Skip to main content
Article
A novel capacitance sensor for fireside corrosion measurement
Review of Scientific Instruments
  • Heng Ban, Utah State University - Faculty Advisor
  • Zuoping Li
Document Type
Article
Publisher
AIP Publishing
Publication Date
1-1-2009
DOI
doi: http://dx.doi.org/10.1063/1.3262500
Abstract

Fireside corrosion in coal-fired power plants is a leading mechanism for boiler tube failures. Online monitoring of fireside corrosion can provide timely data to plant operators for mitigation implementation. This paper presents a novel sensor concept for measuring metal loss based on electrical capacitance. Laboratory-scale experiments demonstrated the feasibility of design, fabrication, and operation of the sensor. The fabrication of the prototype sensor involved sputtering deposition of a thin metal coating with varying thickness on a ceramic substrate. Corrosion metal loss resulted in a proportional decrease in electrical capacitance of the sensor. Laboratory experiments using a muffle furnace with an oxidation environment demonstrated that low carbon steel coatings on ceramic substrate survived cyclic temperatures over 500 °C. Measured corrosion rates of sputtered coating in air had an Arrhenius exponential dependence on temperature, with metal thickness loss ranging from 2.0 nm/h at 200°C to 2.0μm/h2.0 μm/h at 400°C. Uncertainty analysis indicated that the overall measurement uncertainty was within 4%. The experimental system showed high signal-to-noise ratio, and the sensor could measure submicrometer metal thickness changes. The laboratory experiments demonstrated that the sensor concept and measurement system are capable of short term, online monitoring of metal loss, indicating the potential for the sensor to be used for fireside corrosion monitoring and other metal loss measurement.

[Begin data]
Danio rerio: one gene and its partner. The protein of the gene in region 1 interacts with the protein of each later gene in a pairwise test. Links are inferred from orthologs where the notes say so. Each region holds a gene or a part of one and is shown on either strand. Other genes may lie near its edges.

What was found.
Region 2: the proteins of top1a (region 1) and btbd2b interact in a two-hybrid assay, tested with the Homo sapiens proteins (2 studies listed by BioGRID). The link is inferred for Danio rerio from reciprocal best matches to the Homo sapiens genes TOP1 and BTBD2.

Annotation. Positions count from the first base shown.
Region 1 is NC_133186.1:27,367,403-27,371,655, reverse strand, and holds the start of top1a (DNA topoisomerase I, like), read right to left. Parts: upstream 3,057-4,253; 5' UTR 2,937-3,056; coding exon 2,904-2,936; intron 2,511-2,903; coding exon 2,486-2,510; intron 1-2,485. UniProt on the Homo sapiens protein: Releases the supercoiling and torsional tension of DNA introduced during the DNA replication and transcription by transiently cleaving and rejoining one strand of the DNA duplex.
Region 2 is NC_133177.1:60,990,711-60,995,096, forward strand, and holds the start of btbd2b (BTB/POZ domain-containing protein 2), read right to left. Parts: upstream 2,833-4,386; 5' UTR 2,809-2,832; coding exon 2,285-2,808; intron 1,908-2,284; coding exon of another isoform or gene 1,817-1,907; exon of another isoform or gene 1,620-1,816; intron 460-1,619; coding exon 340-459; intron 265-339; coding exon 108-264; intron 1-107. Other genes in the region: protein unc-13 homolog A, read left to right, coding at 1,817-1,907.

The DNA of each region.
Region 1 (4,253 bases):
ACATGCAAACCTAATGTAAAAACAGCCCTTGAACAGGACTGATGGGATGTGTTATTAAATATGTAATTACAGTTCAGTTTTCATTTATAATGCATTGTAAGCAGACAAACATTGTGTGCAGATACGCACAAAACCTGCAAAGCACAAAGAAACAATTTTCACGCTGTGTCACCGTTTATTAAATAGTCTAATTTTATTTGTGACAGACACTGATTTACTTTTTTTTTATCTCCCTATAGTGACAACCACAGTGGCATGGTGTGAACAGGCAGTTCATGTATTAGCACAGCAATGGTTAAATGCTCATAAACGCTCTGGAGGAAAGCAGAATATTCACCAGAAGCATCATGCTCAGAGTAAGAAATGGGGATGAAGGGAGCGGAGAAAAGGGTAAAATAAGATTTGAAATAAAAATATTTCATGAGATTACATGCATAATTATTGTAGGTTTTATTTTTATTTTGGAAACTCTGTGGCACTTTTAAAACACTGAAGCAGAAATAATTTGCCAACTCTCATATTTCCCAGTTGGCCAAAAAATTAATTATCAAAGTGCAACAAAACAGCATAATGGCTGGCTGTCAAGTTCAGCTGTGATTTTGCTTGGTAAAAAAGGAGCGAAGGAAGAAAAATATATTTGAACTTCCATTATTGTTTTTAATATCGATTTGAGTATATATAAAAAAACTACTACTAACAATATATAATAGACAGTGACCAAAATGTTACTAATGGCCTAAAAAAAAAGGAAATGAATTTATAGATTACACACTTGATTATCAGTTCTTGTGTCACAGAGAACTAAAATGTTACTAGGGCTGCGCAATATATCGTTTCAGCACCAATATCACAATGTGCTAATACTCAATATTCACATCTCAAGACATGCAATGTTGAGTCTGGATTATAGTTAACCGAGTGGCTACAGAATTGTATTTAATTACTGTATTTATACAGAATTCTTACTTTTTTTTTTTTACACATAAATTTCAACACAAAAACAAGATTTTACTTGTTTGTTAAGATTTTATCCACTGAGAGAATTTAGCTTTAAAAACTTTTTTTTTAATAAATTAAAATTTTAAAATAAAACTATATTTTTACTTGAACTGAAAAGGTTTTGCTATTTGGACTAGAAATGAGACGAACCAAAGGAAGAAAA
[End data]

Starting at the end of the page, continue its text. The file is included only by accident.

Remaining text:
Comments

Publisher's version can be accessed at: http://aip.scitation.org/doi/10.1063/1.3262500

Citation Information
Heng Ban and Zuoping Li. "A novel capacitance sensor for fireside corrosion measurement" Review of Scientific Instruments Vol. 80 (2009)
Available at: http://works.bepress.com/heng-ban/44/